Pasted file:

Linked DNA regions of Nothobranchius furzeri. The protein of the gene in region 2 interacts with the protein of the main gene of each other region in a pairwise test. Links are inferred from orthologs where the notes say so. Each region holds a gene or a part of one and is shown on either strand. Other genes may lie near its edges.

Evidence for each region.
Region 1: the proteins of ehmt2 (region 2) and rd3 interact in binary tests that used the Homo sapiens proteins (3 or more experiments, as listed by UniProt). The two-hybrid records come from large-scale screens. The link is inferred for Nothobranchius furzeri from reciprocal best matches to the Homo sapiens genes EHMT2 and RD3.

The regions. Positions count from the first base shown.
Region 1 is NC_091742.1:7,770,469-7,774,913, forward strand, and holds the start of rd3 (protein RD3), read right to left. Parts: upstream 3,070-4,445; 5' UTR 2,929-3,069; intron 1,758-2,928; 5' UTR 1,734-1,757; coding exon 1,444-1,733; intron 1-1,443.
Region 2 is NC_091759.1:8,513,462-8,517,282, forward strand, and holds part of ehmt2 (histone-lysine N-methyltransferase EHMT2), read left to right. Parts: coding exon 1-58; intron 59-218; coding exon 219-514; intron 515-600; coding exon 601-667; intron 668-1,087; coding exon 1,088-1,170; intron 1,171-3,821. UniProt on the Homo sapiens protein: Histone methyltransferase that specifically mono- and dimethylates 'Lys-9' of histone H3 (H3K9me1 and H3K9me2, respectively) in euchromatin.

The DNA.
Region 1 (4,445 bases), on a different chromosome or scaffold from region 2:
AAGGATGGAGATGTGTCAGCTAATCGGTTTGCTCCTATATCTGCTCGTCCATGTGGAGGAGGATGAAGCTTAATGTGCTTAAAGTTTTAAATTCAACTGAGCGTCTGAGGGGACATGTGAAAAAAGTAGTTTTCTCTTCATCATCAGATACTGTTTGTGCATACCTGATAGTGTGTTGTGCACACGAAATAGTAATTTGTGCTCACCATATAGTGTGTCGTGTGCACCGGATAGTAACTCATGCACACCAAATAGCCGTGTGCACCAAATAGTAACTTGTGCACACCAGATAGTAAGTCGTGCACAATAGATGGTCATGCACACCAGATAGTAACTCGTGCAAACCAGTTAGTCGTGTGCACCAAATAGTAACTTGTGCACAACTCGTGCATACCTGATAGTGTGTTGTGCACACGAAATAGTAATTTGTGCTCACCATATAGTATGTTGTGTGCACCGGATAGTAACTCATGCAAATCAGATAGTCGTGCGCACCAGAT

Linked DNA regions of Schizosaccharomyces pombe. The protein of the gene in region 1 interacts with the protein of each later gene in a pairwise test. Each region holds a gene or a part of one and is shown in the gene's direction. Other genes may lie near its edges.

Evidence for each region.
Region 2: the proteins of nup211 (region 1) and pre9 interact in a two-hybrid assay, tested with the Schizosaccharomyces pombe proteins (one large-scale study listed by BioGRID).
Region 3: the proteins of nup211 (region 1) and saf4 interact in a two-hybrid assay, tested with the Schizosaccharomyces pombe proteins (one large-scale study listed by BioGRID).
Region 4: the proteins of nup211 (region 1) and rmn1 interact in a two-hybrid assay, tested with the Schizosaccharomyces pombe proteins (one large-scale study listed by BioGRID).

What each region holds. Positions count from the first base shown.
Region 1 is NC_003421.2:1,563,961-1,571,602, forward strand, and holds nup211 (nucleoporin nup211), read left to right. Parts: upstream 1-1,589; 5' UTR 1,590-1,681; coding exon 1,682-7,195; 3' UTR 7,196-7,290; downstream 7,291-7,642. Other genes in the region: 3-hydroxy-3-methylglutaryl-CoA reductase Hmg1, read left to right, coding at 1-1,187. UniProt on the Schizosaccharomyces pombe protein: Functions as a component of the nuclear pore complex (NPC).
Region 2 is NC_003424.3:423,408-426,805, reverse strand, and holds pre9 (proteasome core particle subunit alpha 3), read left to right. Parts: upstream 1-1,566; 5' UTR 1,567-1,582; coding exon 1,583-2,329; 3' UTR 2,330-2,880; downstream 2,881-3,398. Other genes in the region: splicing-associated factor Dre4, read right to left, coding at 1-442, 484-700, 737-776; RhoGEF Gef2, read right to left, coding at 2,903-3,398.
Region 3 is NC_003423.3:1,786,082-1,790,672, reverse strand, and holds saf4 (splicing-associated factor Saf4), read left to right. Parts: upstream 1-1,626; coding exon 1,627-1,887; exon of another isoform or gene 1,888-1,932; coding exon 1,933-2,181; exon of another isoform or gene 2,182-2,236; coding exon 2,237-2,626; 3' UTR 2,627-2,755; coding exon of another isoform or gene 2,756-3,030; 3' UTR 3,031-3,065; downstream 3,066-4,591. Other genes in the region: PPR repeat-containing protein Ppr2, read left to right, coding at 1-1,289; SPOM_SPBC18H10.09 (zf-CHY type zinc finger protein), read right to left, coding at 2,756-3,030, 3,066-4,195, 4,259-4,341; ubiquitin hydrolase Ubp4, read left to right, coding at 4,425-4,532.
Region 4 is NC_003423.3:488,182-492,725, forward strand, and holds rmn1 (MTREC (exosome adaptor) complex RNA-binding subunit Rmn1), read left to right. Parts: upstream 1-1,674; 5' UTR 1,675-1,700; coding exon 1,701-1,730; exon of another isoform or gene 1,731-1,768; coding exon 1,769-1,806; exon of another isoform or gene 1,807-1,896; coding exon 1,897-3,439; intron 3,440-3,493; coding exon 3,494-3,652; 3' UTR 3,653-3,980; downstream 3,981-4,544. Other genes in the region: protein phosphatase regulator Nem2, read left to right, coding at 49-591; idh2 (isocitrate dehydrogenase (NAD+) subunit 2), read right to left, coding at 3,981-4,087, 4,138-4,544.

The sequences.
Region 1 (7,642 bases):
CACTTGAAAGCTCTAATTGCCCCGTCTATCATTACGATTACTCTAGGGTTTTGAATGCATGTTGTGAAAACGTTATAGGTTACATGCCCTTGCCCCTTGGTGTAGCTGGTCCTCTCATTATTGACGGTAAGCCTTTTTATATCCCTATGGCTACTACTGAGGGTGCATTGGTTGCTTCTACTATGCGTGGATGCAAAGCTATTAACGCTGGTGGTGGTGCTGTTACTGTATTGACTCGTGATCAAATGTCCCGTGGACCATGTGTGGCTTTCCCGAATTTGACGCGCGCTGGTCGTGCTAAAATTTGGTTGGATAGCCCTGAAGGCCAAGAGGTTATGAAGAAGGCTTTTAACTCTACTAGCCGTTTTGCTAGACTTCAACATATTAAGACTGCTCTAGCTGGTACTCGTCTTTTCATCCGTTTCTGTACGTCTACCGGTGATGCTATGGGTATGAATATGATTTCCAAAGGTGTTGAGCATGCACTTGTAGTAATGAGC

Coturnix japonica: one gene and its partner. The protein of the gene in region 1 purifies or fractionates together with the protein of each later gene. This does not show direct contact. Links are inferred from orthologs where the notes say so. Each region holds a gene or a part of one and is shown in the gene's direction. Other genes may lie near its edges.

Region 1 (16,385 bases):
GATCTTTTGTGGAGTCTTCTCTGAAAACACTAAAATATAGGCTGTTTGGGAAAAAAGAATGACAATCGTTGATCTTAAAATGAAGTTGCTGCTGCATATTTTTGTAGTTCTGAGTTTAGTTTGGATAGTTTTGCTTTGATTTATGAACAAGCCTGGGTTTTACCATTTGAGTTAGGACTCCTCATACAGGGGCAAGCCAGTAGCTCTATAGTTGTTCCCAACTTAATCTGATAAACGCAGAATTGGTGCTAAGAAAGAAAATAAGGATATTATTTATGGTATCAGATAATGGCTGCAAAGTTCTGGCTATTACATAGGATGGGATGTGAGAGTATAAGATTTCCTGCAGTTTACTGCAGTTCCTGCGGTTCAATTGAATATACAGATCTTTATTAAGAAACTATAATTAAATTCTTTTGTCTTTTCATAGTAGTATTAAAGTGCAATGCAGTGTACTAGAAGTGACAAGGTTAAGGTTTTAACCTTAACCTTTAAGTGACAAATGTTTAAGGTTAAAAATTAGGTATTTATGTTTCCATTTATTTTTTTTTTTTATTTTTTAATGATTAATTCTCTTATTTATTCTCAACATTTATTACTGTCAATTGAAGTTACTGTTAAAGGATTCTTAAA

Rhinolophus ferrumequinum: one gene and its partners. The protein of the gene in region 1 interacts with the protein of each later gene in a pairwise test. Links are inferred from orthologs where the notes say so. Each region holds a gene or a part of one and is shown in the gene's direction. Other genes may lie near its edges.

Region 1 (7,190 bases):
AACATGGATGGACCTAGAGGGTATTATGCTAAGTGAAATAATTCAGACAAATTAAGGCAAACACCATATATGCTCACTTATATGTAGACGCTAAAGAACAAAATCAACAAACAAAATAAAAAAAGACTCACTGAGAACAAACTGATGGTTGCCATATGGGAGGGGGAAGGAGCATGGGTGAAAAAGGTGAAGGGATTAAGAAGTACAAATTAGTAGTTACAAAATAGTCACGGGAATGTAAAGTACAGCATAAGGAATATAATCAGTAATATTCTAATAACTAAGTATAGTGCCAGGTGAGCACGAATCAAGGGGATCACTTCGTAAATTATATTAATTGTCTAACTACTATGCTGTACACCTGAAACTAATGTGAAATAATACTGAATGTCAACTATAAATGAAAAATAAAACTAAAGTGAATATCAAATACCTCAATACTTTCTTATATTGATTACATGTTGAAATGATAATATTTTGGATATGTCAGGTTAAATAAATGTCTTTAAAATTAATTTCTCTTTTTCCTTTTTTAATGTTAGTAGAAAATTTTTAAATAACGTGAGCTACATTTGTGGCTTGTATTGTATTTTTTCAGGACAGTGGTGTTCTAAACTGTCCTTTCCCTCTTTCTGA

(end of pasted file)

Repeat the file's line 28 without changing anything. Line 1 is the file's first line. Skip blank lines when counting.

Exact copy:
AACATGGATGGACCTAGAGGGTATTATGCTAAGTGAAATAATTCAGACAAATTAAGGCAAACACCATATATGCTCACTTATATGTAGACGCTAAAGAACAAAATCAACAAACAAAATAAAAAAAGACTCACTGAGAACAAACTGATGGTTGCCATATGGGAGGGGGAAGGAGCATGGGTGAAAAAGGTGAAGGGATTAAGAAGTACAAATTAGTAGTTACAAAATAGTCACGGGAATGTAAAGTACAGCATAAGGAATATAATCAGTAATATTCTAATAACTAAGTATAGTGCCAGGTGAGCACGAATCAAGGGGATCACTTCGTAAATTATATTAATTGTCTAACTACTATGCTGTACACCTGAAACTAATGTGAAATAATACTGAATGTCAACTATAAATGAAAAATAAAACTAAAGTGAATATCAAATACCTCAATACTTTCTTATATTGATTACATGTTGAAATGATAATATTTTGGATATGTCAGGTTAAATAAATGTCTTTAAAATTAATTTCTCTTTTTCCTTTTTTAATGTTAGTAGAAAATTTTTAAATAACGTGAGCTACATTTGTGGCTTGTATTGTATTTTTTCAGGACAGTGGTGTTCTAAACTGTCCTTTCCCTCTTTCTGA